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Keywords:

  • autoimmune dysmotility;
  • dysautonomia;
  • ganglionopathy;
  • slow transit

Abstract

  1. Top of page
  2. Abstract
  3. Materials and methods
  4. Results
  5. Discussion
  6. Acknowledgments
  7. Funding
  8. Disclosures
  9. Author contributions
  10. References

Background  Autoimmune gastrointestinal dysmotility (AGID) is a limited form of dysautonomia. The only proven effector to date is IgG specific for ganglionic nicotinic-acetylcholine receptors containing α3 subunits [α3*- nicotinic acetylcholine receptor (nAChR)]. Rabbits immunized with recombinant α3-polypeptide produce α3*-nAChR autoantibodies, and profound AGID ensues. Human and rabbit α3*-nAChR-specific-IgGs induce transient hypomotility when injected into mice. Here, we describe success and problems encountered inducing gastrointestinal hypomotility in mice by active immunization.

Methods  We repeatedly injected young adult mice of seven different strains susceptible to autoimmunity (spontaneous diabetes or neural antigen immunization-induced myasthenia gravis or encephalomyelitis) with: (i) α3-polypeptide, intradermally or (ii) live α3*-nAChR-expressing xenogeneic cells, intraperitoneally. We measured serum α3*-nAChR-IgG twice monthly, and terminally assessed blue dye gastrointestinal transit, total small intestinal α3*-nAChR content (radiochemically) and myenteric plexus neuron numbers (immunohistochemically, ileal–jejunal whole-mount preparations).

Key Results  Standard cutaneous inoculation with α3-polypeptide was minimally immunogenic, regardless of dose. Intraperitoneally injected live cells were potently immunogenic. Self-reactive α3*-nAChR-IgG was induced only by rodent immunogen; small intestinal transit slowing and enteric α3*-nAChR loss required high serum levels. Ganglionic neurons were not lost.

Conclusions & Inferences  Autoimmune gastrointestinal dysmotility is inducible in mice by active immunization. Accompanying enteric α3*-nAChR reduction without neuronal death is consistent with an IgG-mediated rather than T cell-mediated pathogenesis, as is improvement of symptoms in patients receiving antibody-depleting therapies.

Autoimmune gastrointestinal dysmotility (AGID) is a limited dysautonomia, occurring idiopathically and in paraneoplastic context.1–3 Onset is typically subacute, with early satiety, abdominal pain, nausea, vomiting, weight loss, and slow transit. Autoimmune serology aids the diagnosis. Autoantibodies specific for intracellular antigens are surrogate markers of peptide-specific T cell-mediated effector mechanisms. Antineuronal nuclear-type 1 autoantibody (ANNA-1/anti-Hu) and collapsin response-mediator protein antibody [(CRMP)-5]-IgG both predict underlying lung carcinoma or thymoma.1,4 Autoantibodies specific for extracellular domains of plasma membrane antigens have pathogenic potential.2,3,5 Symptoms improve with antibody-depleting therapies (plasma exchange, B lymphocyte-depleting-IgG, or high-dose intravenous immune globulin).5–7 Specificities include ganglionic-type (α3*) and muscle-type (α1*) nicotinic acetylcholine receptor (nAChR) and neuronal voltage-gated calcium channel (N-type) or potassium channel complex.5,8 Most frequently identified is α3*-nAChR–IgG, the only autoantibody presently proven to cause AGID.5,9 Rabbits immunized with human α3-polypeptide (extracellular residues 1–205) readily produce autoantibody, and AGID signs parallel serum α3*-nAChR-IgG levels.10 Immune serum IgG (rabbit or human) transfers transient gastrointestinal hypomotility to mice.9 We now report AGID induction by actively immunizing mice.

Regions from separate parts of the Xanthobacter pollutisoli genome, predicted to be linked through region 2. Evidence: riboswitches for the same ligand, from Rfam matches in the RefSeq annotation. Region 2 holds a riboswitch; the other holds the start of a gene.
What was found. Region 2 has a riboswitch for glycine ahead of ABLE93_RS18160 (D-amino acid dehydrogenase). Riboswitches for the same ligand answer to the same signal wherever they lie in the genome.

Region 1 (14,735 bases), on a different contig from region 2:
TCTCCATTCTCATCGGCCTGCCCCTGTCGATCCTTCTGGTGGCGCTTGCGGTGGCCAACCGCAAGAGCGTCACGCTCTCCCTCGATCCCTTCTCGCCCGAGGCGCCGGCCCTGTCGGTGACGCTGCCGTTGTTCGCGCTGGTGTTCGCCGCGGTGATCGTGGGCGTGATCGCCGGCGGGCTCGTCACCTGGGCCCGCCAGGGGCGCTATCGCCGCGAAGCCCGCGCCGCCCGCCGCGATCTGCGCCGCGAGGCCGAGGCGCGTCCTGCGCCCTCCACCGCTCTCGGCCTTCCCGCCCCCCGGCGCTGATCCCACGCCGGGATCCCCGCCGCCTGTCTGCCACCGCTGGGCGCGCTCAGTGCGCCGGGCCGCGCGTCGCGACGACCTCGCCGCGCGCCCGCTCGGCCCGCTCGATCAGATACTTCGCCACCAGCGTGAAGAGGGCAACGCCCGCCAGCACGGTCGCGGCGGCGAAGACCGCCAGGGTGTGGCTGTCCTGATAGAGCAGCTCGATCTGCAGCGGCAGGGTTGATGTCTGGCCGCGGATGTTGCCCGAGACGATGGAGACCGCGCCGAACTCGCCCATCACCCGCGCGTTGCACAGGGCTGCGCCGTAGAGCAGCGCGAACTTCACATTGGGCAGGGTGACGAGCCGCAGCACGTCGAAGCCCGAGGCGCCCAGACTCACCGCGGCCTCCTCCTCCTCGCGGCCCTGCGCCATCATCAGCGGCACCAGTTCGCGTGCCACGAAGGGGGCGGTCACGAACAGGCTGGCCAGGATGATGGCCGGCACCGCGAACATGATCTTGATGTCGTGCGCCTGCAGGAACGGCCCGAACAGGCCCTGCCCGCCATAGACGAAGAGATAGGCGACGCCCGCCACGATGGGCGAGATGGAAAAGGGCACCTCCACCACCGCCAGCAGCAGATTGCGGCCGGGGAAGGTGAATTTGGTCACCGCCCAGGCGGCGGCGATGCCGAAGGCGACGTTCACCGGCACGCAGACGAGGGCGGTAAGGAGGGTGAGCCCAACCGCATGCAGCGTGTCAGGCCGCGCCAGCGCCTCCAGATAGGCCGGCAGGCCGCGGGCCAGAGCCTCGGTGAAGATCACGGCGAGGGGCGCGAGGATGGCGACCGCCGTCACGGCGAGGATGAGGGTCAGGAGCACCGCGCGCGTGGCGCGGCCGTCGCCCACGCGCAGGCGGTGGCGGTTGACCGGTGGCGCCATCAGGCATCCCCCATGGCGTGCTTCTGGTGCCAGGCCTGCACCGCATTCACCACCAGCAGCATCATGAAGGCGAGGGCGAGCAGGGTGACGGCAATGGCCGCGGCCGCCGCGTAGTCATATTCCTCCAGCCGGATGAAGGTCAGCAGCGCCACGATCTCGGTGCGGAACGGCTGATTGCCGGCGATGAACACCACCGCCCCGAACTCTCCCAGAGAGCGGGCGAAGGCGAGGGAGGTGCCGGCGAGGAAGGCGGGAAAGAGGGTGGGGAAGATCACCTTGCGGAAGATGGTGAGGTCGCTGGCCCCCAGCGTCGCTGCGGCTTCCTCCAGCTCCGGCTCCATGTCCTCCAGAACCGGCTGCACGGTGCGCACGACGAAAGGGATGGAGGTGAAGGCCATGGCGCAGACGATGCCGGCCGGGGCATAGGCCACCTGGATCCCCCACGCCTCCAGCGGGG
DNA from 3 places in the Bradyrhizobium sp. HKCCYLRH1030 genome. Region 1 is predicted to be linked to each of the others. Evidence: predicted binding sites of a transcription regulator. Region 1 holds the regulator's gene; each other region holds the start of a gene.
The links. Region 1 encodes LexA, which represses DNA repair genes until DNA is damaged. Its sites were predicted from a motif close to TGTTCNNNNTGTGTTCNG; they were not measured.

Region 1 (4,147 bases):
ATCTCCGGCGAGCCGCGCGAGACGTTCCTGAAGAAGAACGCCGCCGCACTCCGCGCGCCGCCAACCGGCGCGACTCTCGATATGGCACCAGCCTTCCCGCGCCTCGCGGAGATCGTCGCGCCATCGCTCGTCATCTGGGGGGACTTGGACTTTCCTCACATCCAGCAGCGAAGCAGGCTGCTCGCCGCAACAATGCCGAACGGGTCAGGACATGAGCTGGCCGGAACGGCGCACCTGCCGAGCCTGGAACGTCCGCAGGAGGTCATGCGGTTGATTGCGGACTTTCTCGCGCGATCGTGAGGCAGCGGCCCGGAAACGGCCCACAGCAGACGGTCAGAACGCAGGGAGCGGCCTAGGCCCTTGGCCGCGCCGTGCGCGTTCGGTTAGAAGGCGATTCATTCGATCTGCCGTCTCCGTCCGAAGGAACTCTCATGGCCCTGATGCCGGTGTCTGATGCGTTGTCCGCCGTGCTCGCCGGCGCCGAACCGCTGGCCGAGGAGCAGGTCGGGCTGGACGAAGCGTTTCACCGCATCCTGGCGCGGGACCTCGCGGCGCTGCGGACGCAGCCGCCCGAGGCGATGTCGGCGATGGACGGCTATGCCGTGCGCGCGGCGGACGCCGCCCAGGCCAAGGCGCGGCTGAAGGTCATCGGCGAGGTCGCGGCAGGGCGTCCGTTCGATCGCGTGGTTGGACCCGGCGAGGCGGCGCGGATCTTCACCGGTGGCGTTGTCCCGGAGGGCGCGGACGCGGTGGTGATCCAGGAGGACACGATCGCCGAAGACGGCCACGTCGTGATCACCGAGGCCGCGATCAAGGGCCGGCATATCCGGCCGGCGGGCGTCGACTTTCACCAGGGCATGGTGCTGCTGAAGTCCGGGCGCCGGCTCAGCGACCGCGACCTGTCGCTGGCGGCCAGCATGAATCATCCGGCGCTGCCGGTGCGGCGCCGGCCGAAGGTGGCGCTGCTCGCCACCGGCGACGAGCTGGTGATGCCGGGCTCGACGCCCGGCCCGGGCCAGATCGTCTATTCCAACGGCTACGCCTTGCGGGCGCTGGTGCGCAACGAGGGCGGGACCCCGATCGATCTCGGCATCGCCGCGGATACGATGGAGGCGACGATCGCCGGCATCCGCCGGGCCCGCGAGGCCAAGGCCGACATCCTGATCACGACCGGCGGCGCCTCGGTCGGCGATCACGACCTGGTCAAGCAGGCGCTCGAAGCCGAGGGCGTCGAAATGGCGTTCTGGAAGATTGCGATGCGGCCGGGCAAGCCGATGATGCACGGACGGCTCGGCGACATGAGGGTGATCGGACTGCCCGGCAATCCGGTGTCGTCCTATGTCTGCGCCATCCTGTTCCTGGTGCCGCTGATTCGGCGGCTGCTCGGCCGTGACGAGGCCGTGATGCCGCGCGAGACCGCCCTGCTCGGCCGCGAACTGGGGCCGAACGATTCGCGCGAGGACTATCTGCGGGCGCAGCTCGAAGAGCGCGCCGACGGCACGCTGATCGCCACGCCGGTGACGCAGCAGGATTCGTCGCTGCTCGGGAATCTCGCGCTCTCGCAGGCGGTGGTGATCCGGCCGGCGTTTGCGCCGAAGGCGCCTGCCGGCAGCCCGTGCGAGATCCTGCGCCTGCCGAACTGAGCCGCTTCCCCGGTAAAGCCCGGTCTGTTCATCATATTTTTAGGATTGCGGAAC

Materials and methods

  1. Top of page
  2. Abstract
  3. Materials and methods
  4. Results
  5. Discussion
  6. Acknowledgments
  7. Funding
  8. Disclosures
  9. Author contributions
  10. References

Cell lines and α3-nAChR fusion protein

Human neuroblastoma cells IMR-32 [American Type Culture Collection (ATCC)] and SHSY-5Y (Memorial Sloan Kettering, Cancer Center, New York, NY, USA) were maintained in Gibco minimal essential medium with 10% fetal bovine serum (FBS) and 1% nonessential amino acids and Eagle MEM/Ham F12 medium (1 : 1, supplemented with 15% FBS). Human embryonic kidney cells (HEK-293, ATCC) were maintained in Dulbecco MEM (Gibco, Grand Island, NY, USA) with 10% bovine calf serum. The stably transfected HEK-293 line KXα3ß4R2 was derived and maintained as described.11 Recombinant human α3-polypeptide (residues 1–205 fused to GST) was produced from cDNA derived from IMR-32.10

Native α3*-nAChR preparation

Postnuclear membrane fractions (isolated by differential centrifugation of homogenized IMR-32 cells grown subcutaneously in athymic nude mice and from cultured KXα3ß4R2 cells) were extracted in buffer (10 mmol L−1 Na3PO4, 1 m mol L−1 EDTA, 100 m mol L−1 NaCl, 0.02% NaN3, pH 7.4) containing 2% Triton X-100. Supernates were clarified centrifugally (100 000 g, 30 min).

α3*-nAChR-IgG

Mouse serum (5 μL duplicate specimens; serial 10-fold dilutions as necessary) was mixed with solubilized α3*-nAChR (50 fmol complexed with 10-fold excess 125I-epibatidine). Antibodies were detected by radioimmunoprecipitation.10,12,13

Animal procedures

The Mayo Institutional Animal Care and Use Committee approved the experiments. Mouse strains susceptible to autoimmunity (spontaneous diabetes mellitus,14 or neural antigen-induced myasthenia gravis15 or encephalomyelitis16) were purchased from Jackson Laboratories (Bar Harbor, ME, USA), acclimated 10 days in a conventional facility, anesthetized with 4% isoflurane/4% O2 and injected with fusion protein emulsified in complete Freund’s adjuvant (i.d., six sites), and with killed B. pertussis organisms (20 billion, s.c., four sites). Live cells were injected i.p., 10 million in 0.25 mL PBS, initially with killed B. pertussis organisms, s.c., as adjuvant. Mice were weighed weekly and bled alternate weekly.